A massive loss is the kind of event that can stop you from trading. Trade and risk management skills are more essential than any kind of expertise in volatility trades, adjusting by the Greeks or inventing new versions of iron condors. They're more important than a carefully lined out adjustment plan, even though such plans are of course essential. It doesn't matter if your plan has worked for two years' worth of live trades: if it doesn't adequately address risk management, you're risking having a loss that will wipe out either your trading account or your confidence in your trading skills or both.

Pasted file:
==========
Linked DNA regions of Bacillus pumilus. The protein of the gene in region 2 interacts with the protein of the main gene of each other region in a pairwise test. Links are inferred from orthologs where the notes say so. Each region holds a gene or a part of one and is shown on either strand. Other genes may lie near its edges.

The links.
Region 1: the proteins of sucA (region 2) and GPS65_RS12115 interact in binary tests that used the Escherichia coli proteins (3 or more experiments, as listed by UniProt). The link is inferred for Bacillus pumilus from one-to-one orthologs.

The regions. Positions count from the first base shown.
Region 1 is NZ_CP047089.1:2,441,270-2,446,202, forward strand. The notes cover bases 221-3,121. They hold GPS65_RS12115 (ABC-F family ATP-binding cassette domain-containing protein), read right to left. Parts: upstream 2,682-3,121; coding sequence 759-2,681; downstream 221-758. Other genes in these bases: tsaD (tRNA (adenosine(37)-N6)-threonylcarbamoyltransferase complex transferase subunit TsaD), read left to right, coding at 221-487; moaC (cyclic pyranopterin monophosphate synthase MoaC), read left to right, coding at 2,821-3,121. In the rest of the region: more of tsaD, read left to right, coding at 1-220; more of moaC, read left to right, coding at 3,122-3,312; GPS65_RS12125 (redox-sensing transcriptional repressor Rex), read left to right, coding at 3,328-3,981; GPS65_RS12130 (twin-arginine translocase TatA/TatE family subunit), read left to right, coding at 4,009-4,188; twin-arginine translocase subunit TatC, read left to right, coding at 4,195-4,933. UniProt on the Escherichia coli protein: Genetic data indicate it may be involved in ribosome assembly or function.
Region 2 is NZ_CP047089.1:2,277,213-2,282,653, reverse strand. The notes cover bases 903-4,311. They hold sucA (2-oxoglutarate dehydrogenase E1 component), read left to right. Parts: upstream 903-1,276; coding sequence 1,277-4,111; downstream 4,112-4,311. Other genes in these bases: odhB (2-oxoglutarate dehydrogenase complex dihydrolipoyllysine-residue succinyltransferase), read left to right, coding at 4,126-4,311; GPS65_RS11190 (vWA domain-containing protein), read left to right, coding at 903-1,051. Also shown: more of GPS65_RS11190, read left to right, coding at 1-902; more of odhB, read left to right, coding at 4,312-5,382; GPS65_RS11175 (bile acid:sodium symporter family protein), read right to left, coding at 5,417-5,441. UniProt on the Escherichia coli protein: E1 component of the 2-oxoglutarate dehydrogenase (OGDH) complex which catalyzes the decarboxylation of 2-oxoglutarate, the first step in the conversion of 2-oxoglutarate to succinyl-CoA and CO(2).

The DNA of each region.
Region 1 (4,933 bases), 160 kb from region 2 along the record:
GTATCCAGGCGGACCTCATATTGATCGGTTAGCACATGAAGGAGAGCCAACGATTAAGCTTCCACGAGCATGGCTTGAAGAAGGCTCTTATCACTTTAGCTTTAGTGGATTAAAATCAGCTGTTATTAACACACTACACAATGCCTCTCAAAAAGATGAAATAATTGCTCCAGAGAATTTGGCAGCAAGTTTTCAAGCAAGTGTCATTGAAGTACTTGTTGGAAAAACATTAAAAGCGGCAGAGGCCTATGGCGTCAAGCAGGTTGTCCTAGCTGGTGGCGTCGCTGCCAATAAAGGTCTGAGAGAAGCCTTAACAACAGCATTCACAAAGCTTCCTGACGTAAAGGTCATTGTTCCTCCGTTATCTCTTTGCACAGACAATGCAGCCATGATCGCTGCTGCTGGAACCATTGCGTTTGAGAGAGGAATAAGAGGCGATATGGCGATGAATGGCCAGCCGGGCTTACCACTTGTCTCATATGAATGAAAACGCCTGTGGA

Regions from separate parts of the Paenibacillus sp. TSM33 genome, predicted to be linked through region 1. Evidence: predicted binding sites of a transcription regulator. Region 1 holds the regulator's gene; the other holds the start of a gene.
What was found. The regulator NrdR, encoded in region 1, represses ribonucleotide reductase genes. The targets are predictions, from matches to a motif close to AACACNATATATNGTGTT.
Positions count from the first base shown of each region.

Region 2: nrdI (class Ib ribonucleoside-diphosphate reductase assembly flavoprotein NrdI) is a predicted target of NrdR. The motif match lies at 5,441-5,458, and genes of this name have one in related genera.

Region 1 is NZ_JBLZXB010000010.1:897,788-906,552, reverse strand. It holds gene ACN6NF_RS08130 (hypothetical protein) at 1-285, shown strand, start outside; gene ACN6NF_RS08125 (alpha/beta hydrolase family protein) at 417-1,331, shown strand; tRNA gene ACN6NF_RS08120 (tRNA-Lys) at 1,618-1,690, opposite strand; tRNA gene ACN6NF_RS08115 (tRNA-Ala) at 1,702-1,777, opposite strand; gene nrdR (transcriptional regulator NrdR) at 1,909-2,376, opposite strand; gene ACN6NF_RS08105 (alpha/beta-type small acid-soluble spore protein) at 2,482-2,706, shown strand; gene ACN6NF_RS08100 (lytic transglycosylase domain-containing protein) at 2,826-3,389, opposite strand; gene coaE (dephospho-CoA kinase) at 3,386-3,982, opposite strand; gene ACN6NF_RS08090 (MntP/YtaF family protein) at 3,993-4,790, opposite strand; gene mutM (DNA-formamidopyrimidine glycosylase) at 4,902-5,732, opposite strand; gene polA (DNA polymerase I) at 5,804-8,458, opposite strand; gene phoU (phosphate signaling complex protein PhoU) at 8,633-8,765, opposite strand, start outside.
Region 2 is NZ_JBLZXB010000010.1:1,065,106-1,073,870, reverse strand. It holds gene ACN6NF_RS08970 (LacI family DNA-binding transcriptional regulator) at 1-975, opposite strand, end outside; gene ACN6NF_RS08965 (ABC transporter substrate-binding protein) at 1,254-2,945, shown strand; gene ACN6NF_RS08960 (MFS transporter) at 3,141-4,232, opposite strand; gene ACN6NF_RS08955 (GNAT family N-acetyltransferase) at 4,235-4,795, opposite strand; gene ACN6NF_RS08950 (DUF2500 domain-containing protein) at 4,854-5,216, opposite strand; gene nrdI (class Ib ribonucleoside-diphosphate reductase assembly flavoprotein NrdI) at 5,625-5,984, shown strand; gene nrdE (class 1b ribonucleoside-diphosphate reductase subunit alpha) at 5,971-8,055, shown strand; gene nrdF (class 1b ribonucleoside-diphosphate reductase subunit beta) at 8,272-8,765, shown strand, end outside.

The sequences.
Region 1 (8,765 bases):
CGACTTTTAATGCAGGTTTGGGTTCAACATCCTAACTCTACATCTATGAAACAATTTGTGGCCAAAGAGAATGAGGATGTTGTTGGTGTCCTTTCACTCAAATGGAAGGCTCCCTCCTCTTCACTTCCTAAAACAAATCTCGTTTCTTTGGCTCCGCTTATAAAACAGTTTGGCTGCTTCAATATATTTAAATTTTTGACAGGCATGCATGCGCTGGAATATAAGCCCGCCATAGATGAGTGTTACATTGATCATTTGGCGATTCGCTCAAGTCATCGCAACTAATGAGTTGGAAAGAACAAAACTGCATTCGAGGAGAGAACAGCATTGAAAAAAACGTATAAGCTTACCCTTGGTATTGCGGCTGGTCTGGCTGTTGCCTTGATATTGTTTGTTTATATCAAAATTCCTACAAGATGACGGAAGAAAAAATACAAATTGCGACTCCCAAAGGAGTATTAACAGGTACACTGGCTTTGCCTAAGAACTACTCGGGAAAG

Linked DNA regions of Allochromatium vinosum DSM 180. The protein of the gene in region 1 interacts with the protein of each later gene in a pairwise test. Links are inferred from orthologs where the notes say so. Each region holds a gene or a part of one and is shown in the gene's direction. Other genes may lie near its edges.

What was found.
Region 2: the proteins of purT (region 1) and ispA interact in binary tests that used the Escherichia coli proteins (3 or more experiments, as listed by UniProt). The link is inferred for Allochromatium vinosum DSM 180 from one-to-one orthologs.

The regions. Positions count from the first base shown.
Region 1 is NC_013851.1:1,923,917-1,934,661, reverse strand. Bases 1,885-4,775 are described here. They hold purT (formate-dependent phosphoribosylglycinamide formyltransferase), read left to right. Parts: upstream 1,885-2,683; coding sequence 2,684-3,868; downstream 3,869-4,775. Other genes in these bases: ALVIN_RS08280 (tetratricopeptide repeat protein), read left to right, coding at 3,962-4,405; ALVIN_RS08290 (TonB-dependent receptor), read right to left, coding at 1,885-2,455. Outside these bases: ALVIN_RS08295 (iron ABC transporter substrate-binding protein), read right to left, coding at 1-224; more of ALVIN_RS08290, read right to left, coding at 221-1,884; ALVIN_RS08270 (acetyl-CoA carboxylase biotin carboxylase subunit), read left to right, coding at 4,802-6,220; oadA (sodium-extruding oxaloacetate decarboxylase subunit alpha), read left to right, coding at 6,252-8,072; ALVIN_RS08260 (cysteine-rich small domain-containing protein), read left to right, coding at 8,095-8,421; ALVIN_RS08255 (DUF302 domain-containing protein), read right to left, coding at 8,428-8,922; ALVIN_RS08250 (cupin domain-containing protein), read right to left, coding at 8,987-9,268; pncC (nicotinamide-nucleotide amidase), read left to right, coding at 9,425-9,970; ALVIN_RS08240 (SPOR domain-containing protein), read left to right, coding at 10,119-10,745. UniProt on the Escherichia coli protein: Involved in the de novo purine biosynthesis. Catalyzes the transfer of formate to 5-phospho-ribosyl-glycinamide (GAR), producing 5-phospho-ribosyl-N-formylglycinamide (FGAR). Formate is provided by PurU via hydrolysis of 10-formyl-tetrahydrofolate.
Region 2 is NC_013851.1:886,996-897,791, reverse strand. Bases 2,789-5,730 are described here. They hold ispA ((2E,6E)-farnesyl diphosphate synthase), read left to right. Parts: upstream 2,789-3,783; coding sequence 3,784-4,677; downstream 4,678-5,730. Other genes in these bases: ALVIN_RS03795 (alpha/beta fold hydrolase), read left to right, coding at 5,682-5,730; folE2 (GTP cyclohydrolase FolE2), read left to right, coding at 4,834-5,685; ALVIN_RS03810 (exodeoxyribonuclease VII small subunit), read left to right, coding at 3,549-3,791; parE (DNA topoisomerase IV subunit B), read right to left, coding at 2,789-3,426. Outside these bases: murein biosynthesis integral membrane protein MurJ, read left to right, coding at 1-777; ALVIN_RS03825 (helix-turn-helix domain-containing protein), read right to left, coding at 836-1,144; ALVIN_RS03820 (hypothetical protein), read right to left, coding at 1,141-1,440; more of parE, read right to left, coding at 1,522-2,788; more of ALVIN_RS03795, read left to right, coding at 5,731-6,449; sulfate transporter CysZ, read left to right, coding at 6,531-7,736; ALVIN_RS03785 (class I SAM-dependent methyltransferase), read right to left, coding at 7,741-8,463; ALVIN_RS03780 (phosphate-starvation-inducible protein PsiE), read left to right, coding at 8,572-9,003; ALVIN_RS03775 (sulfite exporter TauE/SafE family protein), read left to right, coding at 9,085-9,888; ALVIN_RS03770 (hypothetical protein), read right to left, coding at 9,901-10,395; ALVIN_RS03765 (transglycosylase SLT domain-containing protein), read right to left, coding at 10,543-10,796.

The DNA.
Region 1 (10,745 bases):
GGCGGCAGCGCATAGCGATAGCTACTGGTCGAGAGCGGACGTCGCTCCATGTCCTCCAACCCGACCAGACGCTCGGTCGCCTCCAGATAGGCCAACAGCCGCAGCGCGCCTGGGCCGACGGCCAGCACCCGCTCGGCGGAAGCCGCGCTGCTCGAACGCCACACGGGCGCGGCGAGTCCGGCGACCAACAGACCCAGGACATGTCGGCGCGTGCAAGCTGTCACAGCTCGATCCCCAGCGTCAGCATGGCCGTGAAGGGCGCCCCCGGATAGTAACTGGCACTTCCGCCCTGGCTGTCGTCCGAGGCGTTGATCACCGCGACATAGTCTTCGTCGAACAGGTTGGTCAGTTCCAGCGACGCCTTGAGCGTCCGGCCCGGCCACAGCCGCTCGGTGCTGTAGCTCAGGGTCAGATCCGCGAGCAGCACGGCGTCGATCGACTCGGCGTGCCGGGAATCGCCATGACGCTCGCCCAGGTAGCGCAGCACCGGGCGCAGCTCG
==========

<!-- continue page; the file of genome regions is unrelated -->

Each day, ask yourself what you're risking if the markets gap at a standard deviation (better yet, a standard deviation and a half) on the opening the next day, with volatility rising (in the case of a gap down) or staying steady (in the case of a sharp rally). Although implied volatilities tend to drop in a steady rally, they don't always do so on a sharp morning gap and rally. If you have to adjust in that kind of environment because your trade has gotten way past your adjustment point and you can't wait to see if markets settle down after amateur hour, you're risking a loss bigger than any you thought you would ever experience. If you see that kind of possibility the next morning on an outsized gapping move, then you must manage the risk before the close. Reduce the size of the trade, put on a hedge or take other actions.